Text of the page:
In her project titled “By a Thread: Pandemic Portraits,” Katie Howie has been exploring what it means to be human during the pandemic. The project includes portraits of more than 115 people in the Twin Cities area.
More importantly, Howie describes the project as a living history because the people she photographs also share thoughts about their lives over the last year.
A Metro Transit bus driver describes the lessons she’s learned from this time. A nurse practitioner reflects on the pandemic’s toll and the memories it brings up from her work during early days of the AIDS crisis.
“It's people sharing their heart at this particular point in our collective experience and our history,” Howie said.
The St. Paul-based photographer began the project last March when Gov. Tim Walz announced the state’s first stay-at-home order to curb the spread of the COVID-19 pandemic. Howie saw social media posts from friends who are hospital workers looking for N95 masks. That inspired her to capture the bravery and heroism of the essential workers. Since then she’s expanded the project to include others in the community affected by the pandemic.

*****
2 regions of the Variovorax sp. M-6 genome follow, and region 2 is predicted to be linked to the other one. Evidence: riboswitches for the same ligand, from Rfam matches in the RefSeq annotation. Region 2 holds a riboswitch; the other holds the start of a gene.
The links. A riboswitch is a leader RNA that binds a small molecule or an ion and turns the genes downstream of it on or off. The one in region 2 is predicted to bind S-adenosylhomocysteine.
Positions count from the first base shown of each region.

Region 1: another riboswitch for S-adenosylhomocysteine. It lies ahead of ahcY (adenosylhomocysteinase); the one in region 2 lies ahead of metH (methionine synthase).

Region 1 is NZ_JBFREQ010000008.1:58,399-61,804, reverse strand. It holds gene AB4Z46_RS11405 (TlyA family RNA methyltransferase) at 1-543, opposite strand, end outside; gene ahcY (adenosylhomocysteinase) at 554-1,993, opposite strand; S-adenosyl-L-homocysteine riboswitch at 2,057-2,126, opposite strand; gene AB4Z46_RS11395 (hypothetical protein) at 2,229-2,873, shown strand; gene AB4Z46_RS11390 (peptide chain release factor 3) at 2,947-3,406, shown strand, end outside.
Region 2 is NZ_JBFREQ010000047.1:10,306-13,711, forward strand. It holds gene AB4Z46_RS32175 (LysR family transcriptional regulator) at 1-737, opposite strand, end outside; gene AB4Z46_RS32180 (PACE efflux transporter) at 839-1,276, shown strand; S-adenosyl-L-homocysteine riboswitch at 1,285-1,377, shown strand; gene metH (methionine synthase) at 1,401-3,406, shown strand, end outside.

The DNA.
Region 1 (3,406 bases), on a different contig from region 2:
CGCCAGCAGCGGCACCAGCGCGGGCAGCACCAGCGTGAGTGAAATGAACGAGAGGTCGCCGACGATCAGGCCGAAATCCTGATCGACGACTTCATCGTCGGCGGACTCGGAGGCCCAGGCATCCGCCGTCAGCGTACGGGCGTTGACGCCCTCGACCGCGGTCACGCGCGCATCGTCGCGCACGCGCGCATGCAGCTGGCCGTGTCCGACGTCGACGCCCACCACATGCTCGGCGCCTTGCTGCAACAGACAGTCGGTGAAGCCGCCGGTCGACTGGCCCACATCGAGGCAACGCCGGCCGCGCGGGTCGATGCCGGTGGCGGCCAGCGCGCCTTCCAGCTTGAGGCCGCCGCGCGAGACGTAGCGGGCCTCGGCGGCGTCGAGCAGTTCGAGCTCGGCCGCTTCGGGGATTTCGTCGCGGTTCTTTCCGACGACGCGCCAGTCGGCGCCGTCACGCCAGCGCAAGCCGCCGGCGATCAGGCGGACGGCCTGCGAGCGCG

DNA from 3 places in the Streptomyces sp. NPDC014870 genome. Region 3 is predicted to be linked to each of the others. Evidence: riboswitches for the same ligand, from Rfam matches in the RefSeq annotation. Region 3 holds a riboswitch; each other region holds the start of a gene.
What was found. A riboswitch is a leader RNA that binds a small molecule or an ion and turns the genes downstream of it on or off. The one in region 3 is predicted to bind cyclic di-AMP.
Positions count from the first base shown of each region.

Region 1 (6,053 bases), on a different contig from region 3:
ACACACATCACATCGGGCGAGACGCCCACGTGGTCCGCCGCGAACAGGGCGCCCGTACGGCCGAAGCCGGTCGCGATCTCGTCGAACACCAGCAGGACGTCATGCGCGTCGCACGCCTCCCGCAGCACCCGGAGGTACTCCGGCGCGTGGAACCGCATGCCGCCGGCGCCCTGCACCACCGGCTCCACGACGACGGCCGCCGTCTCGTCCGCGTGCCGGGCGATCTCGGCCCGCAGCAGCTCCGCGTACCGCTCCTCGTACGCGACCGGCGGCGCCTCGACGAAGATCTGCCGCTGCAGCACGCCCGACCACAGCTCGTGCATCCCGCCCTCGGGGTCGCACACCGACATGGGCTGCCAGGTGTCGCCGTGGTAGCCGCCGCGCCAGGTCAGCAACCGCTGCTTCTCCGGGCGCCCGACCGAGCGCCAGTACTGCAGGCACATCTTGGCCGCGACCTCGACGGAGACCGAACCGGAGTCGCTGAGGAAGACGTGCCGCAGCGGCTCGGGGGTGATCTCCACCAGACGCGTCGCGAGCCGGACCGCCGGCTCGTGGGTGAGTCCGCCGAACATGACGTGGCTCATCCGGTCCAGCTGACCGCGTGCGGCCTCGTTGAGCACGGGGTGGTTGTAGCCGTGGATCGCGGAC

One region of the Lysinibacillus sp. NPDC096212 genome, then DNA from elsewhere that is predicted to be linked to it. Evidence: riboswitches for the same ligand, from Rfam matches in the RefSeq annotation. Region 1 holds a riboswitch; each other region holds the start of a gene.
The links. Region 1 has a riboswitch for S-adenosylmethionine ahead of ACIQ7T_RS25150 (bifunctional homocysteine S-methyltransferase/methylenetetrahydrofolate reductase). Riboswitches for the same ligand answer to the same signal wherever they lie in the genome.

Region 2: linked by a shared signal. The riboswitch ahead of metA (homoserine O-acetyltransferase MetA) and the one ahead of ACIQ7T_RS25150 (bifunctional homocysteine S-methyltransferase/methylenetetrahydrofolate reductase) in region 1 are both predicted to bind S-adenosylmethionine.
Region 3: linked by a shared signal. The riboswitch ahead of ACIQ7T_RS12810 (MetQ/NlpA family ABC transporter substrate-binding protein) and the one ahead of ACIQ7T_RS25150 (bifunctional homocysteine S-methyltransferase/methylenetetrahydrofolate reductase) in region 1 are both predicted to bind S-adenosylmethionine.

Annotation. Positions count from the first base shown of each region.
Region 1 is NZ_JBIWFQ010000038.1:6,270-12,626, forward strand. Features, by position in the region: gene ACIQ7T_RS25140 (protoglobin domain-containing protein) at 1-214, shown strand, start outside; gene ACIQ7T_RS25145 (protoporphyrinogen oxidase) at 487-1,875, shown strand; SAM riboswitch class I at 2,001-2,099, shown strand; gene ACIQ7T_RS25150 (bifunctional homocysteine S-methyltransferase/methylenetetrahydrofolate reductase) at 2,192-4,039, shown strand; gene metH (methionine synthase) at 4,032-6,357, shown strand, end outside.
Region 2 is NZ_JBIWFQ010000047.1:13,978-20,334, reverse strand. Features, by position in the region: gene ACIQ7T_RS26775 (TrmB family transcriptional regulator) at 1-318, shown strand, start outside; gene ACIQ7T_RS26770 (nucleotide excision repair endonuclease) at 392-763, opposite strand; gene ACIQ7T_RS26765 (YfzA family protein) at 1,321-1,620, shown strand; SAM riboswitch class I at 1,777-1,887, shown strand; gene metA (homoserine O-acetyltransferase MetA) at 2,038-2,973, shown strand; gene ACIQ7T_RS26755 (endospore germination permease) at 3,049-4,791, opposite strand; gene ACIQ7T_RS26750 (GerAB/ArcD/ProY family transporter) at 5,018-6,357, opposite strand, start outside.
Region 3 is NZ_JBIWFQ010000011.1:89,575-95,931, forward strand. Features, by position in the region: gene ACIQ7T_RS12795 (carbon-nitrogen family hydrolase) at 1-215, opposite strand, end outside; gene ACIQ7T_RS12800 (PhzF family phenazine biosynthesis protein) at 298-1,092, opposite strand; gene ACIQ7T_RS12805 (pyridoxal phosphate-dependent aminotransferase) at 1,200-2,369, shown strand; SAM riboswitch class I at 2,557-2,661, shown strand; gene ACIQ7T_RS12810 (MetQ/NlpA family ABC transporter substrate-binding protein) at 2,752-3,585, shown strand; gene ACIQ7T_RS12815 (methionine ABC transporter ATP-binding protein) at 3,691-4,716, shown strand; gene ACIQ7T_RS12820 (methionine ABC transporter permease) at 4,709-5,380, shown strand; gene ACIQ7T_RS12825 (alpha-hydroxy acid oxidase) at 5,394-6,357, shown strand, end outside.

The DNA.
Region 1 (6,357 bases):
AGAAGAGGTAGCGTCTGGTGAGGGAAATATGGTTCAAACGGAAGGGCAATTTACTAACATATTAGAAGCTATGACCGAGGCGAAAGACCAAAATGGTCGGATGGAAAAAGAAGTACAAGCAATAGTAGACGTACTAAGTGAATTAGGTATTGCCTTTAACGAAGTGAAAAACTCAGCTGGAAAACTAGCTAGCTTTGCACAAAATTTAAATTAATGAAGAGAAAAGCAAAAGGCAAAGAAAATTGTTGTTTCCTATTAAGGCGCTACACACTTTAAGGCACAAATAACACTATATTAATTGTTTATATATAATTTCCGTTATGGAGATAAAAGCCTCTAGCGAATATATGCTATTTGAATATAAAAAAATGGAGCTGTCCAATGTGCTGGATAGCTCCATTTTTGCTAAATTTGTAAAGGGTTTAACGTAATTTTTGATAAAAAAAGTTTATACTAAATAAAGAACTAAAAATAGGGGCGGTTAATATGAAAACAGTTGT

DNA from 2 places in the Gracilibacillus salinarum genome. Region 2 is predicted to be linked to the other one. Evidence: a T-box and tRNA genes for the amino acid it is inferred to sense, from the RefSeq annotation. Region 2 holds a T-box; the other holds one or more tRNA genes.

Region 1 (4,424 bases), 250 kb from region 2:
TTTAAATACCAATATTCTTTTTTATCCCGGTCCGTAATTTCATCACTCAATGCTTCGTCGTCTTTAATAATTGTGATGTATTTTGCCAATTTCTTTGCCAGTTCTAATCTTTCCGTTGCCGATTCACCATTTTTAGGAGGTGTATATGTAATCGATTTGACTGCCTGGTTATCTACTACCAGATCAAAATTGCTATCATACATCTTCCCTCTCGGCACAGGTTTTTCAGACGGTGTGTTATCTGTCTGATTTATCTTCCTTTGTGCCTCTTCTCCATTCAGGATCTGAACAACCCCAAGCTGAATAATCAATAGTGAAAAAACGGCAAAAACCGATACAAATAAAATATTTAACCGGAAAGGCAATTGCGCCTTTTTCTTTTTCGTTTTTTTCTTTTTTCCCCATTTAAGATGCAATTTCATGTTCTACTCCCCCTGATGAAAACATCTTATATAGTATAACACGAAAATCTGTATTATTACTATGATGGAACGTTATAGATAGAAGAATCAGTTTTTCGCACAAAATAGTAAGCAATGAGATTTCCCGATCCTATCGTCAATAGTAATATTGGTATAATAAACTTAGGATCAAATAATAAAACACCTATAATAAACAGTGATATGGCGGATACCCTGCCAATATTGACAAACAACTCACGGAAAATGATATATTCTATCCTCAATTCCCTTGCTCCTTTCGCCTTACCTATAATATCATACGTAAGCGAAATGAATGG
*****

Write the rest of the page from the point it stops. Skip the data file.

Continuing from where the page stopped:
“Meeting people and hearing their stories, it's been so uplifting,” Howie said. “Because even in the midst of all these hardships there’s much resiliency.”
Her portraits include doctors, teachers, bus drivers, artists and others standing outside their homes. Some were friends, but many have been strangers who were referred to her from “somebody who knew somebody who knew somebody.” However, through the project, those strangers have become friends. They stay in contact and Howie looks forward to getting together with them again, when it’s safe to do so.
These connections are what inspired her project’s title because “we’re all connected by a thread,” the 40-year-old said.
When asked what it means to be human at this time, Howie said that it means to be vulnerable and care about other people. “During the pandemic, you wear a mask and stay at home so that people you don’t know are safe,” she said.
“That's the other thread in all of this is these people all care so much about their fellow human,” Howie said. “They care that they take on great risk to themselves and that's been so inspiring to me.”
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